• Venice Art Crawl:
Okay now I actually haven't been to one of these
, but I do hear they're amazing from local friends. Local artists open their studios to the public once a month.

Hot Eats

  • Salt Air:
I had the best bouillabaisse here. It was rich, and delectable, with a slightly smokey almost curry like base, filled with fresh seafood. Everything that came out of that kitchen looked awesome, amazing, fresh, and original.

The Tasting Kitchen:
My first time here, I was like eh, it's okay. But then I went with girlfriends, and for $150 split 3 ways we had: cheese plate (3 kinds), raddichio salad, hanger steak with bone marrow, fresh pasta with shrimp, bread pudding, and a bottle of Rose. I may be jaded from big city prices, but that felt like a bargain at a fine dining restaurant like this. This is also a great place to have a date, get a date, go on a date with friends, or just sit at the bar and make friends with the bartender. Strong cocktails, good energy, and beautiful people.

Cheap Eats

  • Lemonade:
A lot of people don't like this expanding LA eatery, but I love it. You can get four portions of their market sides for about $9, and their salted caramel macaroons are simply divine. Chewy, fresh, and sweet, they melt in your mouth.
  • Cafe Gratitude:
You know what I missed about LA in NYC -- the vegan food! It's true, LA is really great for vegan, and the Westside digs of this restaurant, is predictably vegan (quinoa bowls, and that sort of thing), but the portions are large, the sauces tasty, and the price is great (about $10-$12).
  • Wurstküche:
Another Eastside eats come west. Any kind of sausage, plenty of beer, Belgium fries. Need I say more?


Venice Family Clinic isn't just in Venice, but their headquarters are. They have numerous events to support the clinics, including the renowned Venice Home and Garden Tour, which is worth checking out. You can volunteer as a docent and then get free admission.

Other Notable Places:

  • James Beach:
You know those fish tacos from I Love You, Man -- well, this is the place. Nice outdoor vibe, great for a low-key glass of wine at the bar.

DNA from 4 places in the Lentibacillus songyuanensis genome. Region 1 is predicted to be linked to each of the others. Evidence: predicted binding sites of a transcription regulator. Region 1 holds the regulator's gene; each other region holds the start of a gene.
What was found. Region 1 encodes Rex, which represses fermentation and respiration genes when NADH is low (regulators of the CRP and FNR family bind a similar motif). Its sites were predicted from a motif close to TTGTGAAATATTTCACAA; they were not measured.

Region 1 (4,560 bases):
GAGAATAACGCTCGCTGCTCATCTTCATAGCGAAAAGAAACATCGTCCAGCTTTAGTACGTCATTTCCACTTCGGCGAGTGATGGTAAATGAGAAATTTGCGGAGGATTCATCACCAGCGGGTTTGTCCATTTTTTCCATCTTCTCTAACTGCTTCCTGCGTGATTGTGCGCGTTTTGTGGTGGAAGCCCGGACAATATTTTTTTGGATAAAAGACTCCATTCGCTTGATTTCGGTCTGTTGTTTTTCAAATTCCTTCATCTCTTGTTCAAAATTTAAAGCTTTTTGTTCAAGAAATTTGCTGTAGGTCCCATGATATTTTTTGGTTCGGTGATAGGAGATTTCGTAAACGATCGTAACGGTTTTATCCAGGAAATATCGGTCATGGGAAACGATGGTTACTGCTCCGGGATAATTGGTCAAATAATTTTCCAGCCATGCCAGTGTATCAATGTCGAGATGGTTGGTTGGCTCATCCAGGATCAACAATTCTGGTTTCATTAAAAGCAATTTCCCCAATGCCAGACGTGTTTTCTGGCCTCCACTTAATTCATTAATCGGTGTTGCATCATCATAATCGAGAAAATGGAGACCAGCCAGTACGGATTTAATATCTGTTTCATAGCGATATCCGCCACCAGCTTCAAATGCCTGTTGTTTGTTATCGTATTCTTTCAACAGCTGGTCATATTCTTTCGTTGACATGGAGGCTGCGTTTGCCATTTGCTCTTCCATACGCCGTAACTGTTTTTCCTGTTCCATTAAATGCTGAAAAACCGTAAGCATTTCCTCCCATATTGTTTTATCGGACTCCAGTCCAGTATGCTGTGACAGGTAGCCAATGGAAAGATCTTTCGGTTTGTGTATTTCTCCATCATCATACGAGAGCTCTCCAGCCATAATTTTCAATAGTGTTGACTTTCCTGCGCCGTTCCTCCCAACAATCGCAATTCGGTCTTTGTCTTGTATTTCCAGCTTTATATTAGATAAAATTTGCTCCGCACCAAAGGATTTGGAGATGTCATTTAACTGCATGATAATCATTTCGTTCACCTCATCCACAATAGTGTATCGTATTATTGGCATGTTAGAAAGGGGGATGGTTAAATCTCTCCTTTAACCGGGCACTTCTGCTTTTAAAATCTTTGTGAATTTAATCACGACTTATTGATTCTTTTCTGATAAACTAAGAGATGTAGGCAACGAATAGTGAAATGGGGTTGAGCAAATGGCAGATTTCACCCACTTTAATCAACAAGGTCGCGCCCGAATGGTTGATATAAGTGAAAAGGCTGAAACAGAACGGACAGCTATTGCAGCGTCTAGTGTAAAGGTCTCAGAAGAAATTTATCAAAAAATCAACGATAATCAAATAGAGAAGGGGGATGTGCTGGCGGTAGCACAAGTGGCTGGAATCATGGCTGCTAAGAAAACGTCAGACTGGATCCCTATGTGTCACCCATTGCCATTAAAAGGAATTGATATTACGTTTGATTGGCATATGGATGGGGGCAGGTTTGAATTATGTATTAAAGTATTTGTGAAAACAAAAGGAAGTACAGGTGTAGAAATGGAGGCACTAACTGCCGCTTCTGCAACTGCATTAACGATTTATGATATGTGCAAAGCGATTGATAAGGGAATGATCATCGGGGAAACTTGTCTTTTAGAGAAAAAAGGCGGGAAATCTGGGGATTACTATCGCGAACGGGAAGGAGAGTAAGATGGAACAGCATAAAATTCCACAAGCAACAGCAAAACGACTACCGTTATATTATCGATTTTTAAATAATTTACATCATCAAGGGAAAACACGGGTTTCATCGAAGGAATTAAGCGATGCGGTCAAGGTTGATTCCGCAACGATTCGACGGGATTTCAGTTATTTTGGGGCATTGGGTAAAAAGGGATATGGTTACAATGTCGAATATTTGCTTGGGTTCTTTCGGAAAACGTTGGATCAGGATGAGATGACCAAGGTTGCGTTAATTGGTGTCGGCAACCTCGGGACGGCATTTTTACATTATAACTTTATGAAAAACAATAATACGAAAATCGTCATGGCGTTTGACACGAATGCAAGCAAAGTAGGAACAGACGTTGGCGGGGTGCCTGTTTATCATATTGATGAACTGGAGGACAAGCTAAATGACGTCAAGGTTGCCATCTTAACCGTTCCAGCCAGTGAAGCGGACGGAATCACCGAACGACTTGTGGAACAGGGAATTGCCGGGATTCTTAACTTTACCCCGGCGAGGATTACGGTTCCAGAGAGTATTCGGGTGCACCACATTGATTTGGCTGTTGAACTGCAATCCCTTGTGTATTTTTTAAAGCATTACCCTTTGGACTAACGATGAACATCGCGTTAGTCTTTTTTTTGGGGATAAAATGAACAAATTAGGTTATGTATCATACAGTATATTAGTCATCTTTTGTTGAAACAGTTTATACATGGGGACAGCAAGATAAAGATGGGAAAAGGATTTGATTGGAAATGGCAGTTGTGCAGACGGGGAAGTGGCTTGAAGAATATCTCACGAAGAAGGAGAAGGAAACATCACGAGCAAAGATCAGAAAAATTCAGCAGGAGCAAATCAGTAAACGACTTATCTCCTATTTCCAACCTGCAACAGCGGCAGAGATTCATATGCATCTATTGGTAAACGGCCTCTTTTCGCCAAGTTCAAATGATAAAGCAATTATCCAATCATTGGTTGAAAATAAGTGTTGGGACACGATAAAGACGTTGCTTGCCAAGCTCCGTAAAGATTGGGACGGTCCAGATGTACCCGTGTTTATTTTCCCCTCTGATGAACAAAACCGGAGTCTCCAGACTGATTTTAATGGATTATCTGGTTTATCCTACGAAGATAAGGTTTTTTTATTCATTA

• Canal Club:
My go-to for happy hour. You can get an amazing (and strong!) ginger martini or margarita for $5. The sushi is pretty good too.
  • Gjelina:
I'm not that big of a fan. As I type this, I'm scared from the repercussions of the die-hard Gjelina fans who swear by their overly salted and roasted sides and pizza. It continues to be the hot spot though, so if you're all about being trendy, then this place may be for you.
  • 26 Beach:
Good brunch, good burgers, good bloody Mary's.
  • Windward Circle:
This roundabout (find me one bicyclist who doesn't have anxiety pedaling around this circle of doom) has everything from brunch eats (Danny's and Larry's across from each other) to one of the best thrift shops, Animal House, to at least 3 good tattoo joints.

Best View:

  • Hotel Erwin:
This used to be a Best Western back in the day, and now they serve expensive drinks on their rooftop with views that span from Hollywood to Malibu on a clear day. It is gorgeous, and if you're yearning for that Meatpacking feel, definitely watch a sunset from their rooftop deck.

Sure, I'm a little biased, seeing how I'm a Venice Beach baby, but what's not to love about people creating, living, working, and loving life. Nearly everyone here is doing something, which you won't necessarily find in other areas of LA. So while rent may be soaring higher and higher, the price of living an inspired life is worth cutting corners for in other areas. Take advantage of the years of freedom, and lead a life you'd like to live.